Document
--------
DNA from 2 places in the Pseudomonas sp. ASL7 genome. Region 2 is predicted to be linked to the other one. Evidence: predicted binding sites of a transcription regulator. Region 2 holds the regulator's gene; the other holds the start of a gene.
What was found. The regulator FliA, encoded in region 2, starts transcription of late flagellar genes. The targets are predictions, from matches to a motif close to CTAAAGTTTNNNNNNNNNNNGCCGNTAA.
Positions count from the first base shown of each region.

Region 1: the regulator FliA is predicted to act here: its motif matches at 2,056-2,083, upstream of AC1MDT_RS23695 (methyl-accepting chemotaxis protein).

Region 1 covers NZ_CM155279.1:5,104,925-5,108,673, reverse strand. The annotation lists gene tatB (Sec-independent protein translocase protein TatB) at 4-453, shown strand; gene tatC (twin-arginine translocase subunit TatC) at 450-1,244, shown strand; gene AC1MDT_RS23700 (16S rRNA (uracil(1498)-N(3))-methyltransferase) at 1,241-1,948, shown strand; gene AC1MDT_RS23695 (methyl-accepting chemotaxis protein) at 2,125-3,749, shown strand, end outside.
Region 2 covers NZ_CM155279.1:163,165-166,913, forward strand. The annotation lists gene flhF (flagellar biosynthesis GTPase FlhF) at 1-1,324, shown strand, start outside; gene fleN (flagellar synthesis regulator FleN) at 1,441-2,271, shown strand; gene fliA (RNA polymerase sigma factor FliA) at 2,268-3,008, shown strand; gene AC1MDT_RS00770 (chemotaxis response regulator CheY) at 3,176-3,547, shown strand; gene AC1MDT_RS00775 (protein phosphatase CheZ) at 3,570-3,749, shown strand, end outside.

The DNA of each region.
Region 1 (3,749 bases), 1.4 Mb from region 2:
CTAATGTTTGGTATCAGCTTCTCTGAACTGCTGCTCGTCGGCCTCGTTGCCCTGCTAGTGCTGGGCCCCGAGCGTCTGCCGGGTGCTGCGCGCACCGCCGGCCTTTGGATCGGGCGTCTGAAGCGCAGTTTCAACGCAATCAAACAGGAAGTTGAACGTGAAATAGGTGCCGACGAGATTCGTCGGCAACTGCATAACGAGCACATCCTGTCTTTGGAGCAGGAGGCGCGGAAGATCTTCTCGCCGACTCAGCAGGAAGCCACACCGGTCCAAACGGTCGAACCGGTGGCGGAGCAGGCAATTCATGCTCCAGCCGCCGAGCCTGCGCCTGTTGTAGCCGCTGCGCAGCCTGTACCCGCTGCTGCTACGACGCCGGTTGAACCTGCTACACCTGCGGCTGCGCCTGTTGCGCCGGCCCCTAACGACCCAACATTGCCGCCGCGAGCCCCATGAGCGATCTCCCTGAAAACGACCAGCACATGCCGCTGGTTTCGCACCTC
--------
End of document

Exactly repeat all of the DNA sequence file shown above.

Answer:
DNA from 2 places in the Pseudomonas sp. ASL7 genome. Region 2 is predicted to be linked to the other one. Evidence: predicted binding sites of a transcription regulator. Region 2 holds the regulator's gene; the other holds the start of a gene.
What was found. The regulator FliA, encoded in region 2, starts transcription of late flagellar genes. The targets are predictions, from matches to a motif close to CTAAAGTTTNNNNNNNNNNNGCCGNTAA.
Positions count from the first base shown of each region.

Region 1: the regulator FliA is predicted to act here: its motif matches at 2,056-2,083, upstream of AC1MDT_RS23695 (methyl-accepting chemotaxis protein).

Region 1 covers NZ_CM155279.1:5,104,925-5,108,673, reverse strand. The annotation lists gene tatB (Sec-independent protein translocase protein TatB) at 4-453, shown strand; gene tatC (twin-arginine translocase subunit TatC) at 450-1,244, shown strand; gene AC1MDT_RS23700 (16S rRNA (uracil(1498)-N(3))-methyltransferase) at 1,241-1,948, shown strand; gene AC1MDT_RS23695 (methyl-accepting chemotaxis protein) at 2,125-3,749, shown strand, end outside.
Region 2 covers NZ_CM155279.1:163,165-166,913, forward strand. The annotation lists gene flhF (flagellar biosynthesis GTPase FlhF) at 1-1,324, shown strand, start outside; gene fleN (flagellar synthesis regulator FleN) at 1,441-2,271, shown strand; gene fliA (RNA polymerase sigma factor FliA) at 2,268-3,008, shown strand; gene AC1MDT_RS00770 (chemotaxis response regulator CheY) at 3,176-3,547, shown strand; gene AC1MDT_RS00775 (protein phosphatase CheZ) at 3,570-3,749, shown strand, end outside.

The DNA of each region.
Region 1 (3,749 bases), 1.4 Mb from region 2:
CTAATGTTTGGTATCAGCTTCTCTGAACTGCTGCTCGTCGGCCTCGTTGCCCTGCTAGTGCTGGGCCCCGAGCGTCTGCCGGGTGCTGCGCGCACCGCCGGCCTTTGGATCGGGCGTCTGAAGCGCAGTTTCAACGCAATCAAACAGGAAGTTGAACGTGAAATAGGTGCCGACGAGATTCGTCGGCAACTGCATAACGAGCACATCCTGTCTTTGGAGCAGGAGGCGCGGAAGATCTTCTCGCCGACTCAGCAGGAAGCCACACCGGTCCAAACGGTCGAACCGGTGGCGGAGCAGGCAATTCATGCTCCAGCCGCCGAGCCTGCGCCTGTTGTAGCCGCTGCGCAGCCTGTACCCGCTGCTGCTACGACGCCGGTTGAACCTGCTACACCTGCGGCTGCGCCTGTTGCGCCGGCCCCTAACGACCCAACATTGCCGCCGCGAGCCCCATGAGCGATCTCCCTGAAAACGACCAGCACATGCCGCTGGTTTCGCACCTC